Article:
Readers ask if Slovak society will ever make room for Romanies, or take action against racists.
photo: Spectator archives
I have followed the discussion among your readers on the Roma question with great interest. It seems to me that many of the feelings expressed are a mixture of racism and frustration.
The 'Roma problem' has been around for generations. The communists' efforts to assimilate the Roma failed. Now, people are more concerned with building a healthy economy and a functioning democracy. Meanwhile, the Roma population multiplies and their living conditions worsen.
I sometimes wonder at the irony of it all. Imagine that you are a poor, uneducated Romany who lives in a ghetto. You have no job skills except manual ones. No one wants to hire you, and the only way to get money legally is to rely on family benefits and welfare. To get the former, you must produce children. If the state cuts back on other social benefits, you must produce more children to make up the difference. If you still can't make ends meet, you must resort to sneaking into gardens or markets and stealing food.
Naturally, some of the behaviour the Roma are forced to resort to does not endear them to the rest of society. But it was well-educated white people who thought up this crazy system in the first place. What about changing the laws so children are no longer a source of income?
I grew up in Montana during the 1960's, an era of great racial discrimination. Fifteen miles from my hometown there is a large Indian reservation. Culturally, economically and socially, Native Americans share many similarities with the Roma. Not least is the fact that white people designed the system they live in - the reservations they inhabit, where there are no jobs, the alcohol they drink which is sold to them by whites.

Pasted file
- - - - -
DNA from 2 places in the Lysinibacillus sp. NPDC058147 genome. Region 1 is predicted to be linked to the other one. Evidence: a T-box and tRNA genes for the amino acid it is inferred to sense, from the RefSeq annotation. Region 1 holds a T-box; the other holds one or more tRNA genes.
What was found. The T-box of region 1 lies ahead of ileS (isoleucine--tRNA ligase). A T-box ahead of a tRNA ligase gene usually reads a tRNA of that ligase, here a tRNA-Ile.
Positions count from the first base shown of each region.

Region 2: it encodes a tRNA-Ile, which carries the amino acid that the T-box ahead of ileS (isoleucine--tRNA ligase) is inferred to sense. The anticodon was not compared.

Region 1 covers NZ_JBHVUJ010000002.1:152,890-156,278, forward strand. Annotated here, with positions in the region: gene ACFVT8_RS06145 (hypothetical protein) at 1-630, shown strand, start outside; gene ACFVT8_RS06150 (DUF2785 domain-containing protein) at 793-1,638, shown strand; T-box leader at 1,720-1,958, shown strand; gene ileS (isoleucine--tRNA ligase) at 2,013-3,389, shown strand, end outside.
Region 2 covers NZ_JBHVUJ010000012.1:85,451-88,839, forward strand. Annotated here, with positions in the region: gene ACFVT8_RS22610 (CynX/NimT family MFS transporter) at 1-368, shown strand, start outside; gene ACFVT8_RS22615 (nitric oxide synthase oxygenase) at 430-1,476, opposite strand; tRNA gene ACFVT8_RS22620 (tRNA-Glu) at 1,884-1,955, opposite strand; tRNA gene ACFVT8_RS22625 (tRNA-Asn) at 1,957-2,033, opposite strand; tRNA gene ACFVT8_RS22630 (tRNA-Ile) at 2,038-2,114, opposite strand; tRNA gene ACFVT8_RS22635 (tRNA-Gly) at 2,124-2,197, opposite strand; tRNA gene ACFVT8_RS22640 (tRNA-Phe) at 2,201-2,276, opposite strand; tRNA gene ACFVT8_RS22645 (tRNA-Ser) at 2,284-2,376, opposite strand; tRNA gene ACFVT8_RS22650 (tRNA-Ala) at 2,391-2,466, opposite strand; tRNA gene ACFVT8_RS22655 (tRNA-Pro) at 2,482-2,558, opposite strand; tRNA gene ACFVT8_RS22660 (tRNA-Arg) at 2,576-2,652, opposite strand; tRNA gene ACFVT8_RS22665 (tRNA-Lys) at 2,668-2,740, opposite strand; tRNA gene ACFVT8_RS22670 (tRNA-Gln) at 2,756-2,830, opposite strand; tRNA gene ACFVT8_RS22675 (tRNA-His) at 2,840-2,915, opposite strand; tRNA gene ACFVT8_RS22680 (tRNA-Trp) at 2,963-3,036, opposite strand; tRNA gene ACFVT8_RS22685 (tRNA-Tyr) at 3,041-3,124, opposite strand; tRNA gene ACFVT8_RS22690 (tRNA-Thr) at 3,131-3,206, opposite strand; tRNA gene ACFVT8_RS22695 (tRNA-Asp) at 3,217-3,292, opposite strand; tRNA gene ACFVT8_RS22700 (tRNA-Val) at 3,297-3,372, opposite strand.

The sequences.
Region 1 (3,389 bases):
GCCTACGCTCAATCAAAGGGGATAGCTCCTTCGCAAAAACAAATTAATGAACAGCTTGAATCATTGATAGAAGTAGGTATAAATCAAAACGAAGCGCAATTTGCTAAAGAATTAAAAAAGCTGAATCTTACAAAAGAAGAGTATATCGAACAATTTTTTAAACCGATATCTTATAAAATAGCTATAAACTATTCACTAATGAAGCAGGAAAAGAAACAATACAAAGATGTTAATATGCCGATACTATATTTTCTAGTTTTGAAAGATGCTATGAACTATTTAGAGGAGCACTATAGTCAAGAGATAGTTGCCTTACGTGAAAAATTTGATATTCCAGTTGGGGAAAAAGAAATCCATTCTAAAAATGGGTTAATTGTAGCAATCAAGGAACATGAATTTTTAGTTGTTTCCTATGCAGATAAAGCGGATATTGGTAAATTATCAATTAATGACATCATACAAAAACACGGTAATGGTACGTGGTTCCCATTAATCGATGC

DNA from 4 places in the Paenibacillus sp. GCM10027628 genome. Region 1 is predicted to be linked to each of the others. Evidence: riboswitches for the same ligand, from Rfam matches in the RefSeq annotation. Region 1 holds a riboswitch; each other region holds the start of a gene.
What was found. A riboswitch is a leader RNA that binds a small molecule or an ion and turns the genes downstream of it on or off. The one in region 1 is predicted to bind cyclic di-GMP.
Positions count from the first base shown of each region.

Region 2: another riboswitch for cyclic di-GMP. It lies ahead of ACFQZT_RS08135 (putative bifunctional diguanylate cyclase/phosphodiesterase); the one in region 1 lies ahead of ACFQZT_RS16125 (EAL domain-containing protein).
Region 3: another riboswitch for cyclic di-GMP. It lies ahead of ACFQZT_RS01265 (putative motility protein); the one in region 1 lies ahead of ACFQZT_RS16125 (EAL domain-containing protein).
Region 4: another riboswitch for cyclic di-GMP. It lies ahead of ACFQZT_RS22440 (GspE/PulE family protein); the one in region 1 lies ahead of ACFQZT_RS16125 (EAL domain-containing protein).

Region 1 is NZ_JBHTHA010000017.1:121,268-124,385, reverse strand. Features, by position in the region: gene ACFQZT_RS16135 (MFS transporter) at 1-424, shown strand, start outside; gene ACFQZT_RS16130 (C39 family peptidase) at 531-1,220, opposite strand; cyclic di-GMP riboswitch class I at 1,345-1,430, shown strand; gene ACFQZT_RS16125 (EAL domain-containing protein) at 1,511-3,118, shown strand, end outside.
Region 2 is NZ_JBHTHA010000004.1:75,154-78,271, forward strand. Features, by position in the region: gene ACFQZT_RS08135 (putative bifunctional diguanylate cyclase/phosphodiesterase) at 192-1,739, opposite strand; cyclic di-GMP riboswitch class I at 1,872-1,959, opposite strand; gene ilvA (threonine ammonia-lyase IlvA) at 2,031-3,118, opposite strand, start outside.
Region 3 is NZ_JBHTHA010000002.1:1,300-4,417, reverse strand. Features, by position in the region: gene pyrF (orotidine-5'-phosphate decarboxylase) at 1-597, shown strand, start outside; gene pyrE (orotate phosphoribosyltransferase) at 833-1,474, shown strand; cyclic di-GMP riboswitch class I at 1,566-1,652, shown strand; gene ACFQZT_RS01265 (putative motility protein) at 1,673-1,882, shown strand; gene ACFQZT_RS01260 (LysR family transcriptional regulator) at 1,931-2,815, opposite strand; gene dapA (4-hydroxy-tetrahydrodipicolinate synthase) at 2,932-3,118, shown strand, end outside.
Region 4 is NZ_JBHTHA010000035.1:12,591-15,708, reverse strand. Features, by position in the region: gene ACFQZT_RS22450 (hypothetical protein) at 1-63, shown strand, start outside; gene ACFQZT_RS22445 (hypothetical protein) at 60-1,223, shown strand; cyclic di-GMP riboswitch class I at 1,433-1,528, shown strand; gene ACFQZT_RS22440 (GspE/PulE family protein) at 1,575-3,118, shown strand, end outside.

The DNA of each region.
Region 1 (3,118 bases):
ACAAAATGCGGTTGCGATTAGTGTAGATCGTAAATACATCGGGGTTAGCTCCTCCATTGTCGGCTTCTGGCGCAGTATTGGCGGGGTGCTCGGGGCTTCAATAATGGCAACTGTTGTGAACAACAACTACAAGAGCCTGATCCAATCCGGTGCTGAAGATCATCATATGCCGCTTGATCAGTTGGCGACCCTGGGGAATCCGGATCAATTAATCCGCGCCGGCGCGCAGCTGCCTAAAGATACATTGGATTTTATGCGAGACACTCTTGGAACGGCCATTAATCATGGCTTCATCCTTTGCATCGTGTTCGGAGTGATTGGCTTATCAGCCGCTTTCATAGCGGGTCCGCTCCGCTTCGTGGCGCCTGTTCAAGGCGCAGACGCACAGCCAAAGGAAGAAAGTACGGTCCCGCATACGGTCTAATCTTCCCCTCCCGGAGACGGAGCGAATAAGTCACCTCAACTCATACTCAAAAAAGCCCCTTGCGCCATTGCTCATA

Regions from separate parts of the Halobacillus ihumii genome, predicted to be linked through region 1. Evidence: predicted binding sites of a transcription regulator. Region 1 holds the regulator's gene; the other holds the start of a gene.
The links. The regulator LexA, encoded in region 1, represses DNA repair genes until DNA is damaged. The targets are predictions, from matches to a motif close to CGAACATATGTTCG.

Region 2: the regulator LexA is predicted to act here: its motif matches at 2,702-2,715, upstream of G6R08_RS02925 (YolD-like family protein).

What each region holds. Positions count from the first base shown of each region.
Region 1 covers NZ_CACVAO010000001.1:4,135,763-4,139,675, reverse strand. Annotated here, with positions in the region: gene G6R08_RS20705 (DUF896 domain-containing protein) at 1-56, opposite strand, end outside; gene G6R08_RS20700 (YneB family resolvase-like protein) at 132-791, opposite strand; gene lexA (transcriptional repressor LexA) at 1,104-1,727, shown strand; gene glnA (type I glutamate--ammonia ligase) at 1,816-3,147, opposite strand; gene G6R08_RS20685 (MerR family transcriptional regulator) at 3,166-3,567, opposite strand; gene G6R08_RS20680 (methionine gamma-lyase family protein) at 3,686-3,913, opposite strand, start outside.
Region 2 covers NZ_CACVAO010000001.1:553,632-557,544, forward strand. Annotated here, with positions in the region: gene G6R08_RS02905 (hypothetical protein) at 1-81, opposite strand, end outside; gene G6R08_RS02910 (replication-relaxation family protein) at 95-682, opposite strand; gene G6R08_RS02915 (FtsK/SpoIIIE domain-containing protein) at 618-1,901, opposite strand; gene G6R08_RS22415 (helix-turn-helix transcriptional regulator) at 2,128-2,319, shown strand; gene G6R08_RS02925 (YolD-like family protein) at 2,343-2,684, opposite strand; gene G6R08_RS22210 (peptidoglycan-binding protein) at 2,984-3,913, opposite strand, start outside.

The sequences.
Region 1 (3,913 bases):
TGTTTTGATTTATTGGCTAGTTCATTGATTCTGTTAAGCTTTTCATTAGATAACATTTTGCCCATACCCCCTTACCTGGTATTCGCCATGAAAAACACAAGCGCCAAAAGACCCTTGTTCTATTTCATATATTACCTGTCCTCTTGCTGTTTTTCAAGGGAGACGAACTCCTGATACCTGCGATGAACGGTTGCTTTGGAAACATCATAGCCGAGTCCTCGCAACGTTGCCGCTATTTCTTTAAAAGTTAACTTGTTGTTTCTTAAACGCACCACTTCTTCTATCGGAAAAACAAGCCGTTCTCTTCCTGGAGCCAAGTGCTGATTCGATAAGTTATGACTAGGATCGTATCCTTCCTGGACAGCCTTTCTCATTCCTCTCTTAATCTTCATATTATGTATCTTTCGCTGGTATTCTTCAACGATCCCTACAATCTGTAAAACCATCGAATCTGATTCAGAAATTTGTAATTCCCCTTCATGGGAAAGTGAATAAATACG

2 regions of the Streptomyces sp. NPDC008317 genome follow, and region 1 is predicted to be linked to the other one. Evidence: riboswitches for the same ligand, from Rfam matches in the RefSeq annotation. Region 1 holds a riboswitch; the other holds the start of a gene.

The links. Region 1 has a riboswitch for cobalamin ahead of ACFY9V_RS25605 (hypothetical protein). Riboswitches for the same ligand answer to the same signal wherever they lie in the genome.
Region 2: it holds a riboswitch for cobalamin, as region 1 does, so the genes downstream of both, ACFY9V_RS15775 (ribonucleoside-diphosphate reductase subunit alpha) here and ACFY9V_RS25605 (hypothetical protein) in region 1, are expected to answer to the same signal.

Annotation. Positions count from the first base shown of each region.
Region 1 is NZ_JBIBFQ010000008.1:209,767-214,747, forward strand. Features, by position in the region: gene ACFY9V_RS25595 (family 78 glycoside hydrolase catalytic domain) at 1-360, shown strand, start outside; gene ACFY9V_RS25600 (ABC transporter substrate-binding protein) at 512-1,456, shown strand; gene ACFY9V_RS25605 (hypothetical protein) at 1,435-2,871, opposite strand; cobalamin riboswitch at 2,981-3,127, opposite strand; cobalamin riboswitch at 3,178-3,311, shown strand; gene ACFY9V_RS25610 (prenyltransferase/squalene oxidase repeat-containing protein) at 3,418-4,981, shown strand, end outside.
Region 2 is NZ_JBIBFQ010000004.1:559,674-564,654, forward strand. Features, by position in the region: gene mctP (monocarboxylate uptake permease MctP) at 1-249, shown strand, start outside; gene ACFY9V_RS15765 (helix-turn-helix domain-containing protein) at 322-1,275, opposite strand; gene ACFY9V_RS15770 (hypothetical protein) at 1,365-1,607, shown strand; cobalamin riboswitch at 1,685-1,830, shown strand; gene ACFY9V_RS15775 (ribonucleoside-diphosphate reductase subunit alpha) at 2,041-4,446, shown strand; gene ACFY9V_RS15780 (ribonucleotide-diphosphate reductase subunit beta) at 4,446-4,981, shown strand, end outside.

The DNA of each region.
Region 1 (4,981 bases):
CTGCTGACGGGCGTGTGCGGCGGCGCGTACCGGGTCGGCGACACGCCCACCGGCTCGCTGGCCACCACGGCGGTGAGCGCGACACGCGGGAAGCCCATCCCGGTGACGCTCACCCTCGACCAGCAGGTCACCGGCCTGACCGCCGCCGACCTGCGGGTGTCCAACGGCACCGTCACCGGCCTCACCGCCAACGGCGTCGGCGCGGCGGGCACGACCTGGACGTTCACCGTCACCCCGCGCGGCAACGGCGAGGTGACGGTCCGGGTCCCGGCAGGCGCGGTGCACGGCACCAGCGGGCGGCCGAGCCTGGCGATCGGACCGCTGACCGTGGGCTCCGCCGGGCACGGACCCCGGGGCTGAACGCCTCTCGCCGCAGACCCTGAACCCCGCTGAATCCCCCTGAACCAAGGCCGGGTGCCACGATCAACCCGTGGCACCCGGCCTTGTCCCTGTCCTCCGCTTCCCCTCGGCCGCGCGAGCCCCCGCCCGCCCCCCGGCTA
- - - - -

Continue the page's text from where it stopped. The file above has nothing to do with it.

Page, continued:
I learned to be far more sensitive towards the plight of Native Americans during my senior year of high school, during a two-week programme in Indian studies. It is a pity that the same kind of opportunities are not offered to white Slovaks to learn about the Roma.
My wife and I adopted our children from India. I remember that soon after we arrived in Slovakia, our children were chasing each other around in front of us. One lady made some remark about dirty Gypsies. We told her that we were American, and that our children had been born in Calcutta. She looked at them again, and said "Oh, aren't they cute!"
We have since adapted to people giving nasty looks to our kids, but our children are still afraid to go some places by themselves because they are afraid of how people will react to them. I have come to understand vicariously through my children how many Roma feel.
Like many of my friends, I worry about Slovak society 30 years from now. If the approach to Slovak Roma does not change, the country is on the path towards big problems. The social welfare system will continue to encourage irresponsible behaviour on the part of the Roma. If no effort is made to defuse the tension, some day it will explode.
Slovak society cannot afford to throw up its hands in despair. It needs to look at how other societies have managed similar issues, and it needs to make changes soon.